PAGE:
WASHINGTON - Republican efforts to court black voters, helped by black church leaders, "should be cause for alarm" among Democrats. That's not me talking. That's Democratic strategist Donna Brazile, Al Gore's campaign manager in 2000, writing in the Feb. 28 issue of Roll Call, a Capitol Hill newspaper.
Black voters have turned away from the party of Abe Lincoln since Franklin D. Roosevelt's New Deal. But these are new times. Black turnout for President Bush grew to 11 percent nationally last November from 8 percent in 2000.
After Ken Mehlman took office as Republican National Committee chairman in January, he immediately embarked on a national good will tour to widen that black GOP vote. "Among Democrats, Mehlman's efforts should be cause for alarm," Ms. Brazile wrote. But she said they "could also be a boon to Democrats, who now may finally get serious about trying to figure out the best ways to keep their loyal base intact."
She's right. After years of being taken for granted by Democrats and written off by Republicans, many African-Americans I know, including me, miss the days when we were wooed by both parties. Such bipartisan courting all but ended in the 1960s when the GOP became a haven for many Southern segregationists and Northern "white-flight" conservatives.
Less impressed are the traditional liberal black leaders. In a recent radio interview, NAACP Board Chairman Julian Bond chided the age-old push by conservatives "to find, develop, nourish, support and heavily fund some kind of an alternative leadership for black Americans."
But let's step back: Having visited some of the ministers around the country who have been receptive to Mr. Bush's outreach, most of them do not fit Mr. Bond's stereotype of "make-believe, black-face front groups ... with white hands on the strings and black faces dancing down below."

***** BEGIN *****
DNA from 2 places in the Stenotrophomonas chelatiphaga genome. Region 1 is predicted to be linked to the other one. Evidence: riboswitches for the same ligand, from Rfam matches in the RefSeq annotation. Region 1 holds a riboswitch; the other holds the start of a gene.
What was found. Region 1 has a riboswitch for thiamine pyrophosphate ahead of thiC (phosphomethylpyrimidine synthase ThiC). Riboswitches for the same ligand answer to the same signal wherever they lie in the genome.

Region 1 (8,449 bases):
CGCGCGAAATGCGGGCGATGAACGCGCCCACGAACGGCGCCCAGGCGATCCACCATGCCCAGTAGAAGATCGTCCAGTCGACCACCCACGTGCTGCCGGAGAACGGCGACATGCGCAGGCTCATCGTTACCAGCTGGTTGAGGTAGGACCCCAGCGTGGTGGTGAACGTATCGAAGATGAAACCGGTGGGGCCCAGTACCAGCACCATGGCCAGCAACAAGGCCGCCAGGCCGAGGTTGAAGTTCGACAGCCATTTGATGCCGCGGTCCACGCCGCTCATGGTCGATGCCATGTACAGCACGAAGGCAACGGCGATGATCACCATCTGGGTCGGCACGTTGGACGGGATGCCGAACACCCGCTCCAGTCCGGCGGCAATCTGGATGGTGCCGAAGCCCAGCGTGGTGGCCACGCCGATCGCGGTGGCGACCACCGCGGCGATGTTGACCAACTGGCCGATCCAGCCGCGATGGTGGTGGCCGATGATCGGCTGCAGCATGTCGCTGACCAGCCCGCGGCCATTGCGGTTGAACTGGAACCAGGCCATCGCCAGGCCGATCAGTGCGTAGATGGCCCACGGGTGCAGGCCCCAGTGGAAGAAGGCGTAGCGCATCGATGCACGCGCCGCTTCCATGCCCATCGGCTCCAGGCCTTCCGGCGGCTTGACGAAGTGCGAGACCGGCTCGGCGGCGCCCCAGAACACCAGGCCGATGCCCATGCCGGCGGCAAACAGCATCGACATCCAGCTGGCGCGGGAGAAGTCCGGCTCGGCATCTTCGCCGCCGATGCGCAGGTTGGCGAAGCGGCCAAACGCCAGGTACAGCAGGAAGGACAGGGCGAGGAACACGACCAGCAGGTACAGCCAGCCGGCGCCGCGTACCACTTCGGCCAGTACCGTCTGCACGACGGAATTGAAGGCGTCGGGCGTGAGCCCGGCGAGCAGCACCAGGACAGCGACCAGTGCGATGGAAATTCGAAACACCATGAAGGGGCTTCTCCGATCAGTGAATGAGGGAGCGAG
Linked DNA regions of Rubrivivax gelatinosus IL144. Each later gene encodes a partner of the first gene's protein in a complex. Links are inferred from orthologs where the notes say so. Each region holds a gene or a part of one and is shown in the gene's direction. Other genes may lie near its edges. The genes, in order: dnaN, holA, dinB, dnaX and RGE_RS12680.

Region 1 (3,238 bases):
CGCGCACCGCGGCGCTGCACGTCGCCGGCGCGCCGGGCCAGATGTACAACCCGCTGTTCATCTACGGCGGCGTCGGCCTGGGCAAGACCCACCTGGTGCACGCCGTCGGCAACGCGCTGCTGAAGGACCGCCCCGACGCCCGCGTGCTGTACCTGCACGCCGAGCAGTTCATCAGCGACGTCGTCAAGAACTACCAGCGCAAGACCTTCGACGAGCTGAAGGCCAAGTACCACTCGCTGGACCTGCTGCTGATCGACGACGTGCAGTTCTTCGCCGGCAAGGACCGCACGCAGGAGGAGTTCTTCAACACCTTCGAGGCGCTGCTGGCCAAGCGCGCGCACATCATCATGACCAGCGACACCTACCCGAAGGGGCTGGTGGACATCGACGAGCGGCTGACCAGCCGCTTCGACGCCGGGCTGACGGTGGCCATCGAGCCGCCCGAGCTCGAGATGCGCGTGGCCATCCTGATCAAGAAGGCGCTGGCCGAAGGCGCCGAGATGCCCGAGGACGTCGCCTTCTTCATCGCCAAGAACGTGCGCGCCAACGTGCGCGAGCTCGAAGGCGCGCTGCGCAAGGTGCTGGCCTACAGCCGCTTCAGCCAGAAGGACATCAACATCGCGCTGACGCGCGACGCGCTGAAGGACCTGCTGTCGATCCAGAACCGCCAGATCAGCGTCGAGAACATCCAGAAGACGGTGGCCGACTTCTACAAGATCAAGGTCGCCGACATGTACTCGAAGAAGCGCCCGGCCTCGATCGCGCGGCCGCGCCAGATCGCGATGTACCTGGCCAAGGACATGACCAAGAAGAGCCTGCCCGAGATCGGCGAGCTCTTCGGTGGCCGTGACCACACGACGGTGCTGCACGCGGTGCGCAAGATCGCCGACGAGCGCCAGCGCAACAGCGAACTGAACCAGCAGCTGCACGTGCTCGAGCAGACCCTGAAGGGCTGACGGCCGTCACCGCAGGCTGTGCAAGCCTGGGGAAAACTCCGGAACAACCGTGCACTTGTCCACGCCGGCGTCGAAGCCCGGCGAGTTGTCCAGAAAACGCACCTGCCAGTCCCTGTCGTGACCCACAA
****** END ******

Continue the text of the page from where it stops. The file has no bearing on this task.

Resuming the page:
In fact, most of them appear to be the same sort of neighborhood-based churches and pastors to whom Democrats have turned for election victories. Out in America's real neighborhoods, citizens don't appear to care as much about who's liberal or who's conservative; they just care about what works.
Ms. Brazile recognizes what the GOP is doing by working through black ministers because that's how she and other Democratic organizers brought out the black vote over the years. If the faith-based initiatives are a new form of patronage, at least it has more built-in accountability than the old variety. If a program does not work, local folks know it right away and funding can be cut off.
Giving federal funds to religiously affiliated organizations troubles those of us who care about the separation of church and state. But the Bush administration has reframed that concern into a compelling counterargument: Government should not discriminate by religion, they say, but neither should it discriminate against giving churches a chance to provide a lot of social good - such as food banks, drug treatment, job training, homeless shelters, family and juvenile counseling and after-school programs for children, among other services.
Politics is mostly perception.
As long as black voters, especially churchgoing black voters, see Mr. Bush as fighting for programs that can help black communities while his mostly Democratic critics are seen as getting in the way, Mr. Bush wins. Even if he does not bring in a black voter landslide, Mr. Bush looks less scary and, in politics, the lack of offense can be almost as good as support.
Clarence Page is a columnist for the Chicago Tribune, a Tribune Publishing newspaper. His column appears Tuesdays and Fridays in The Sun.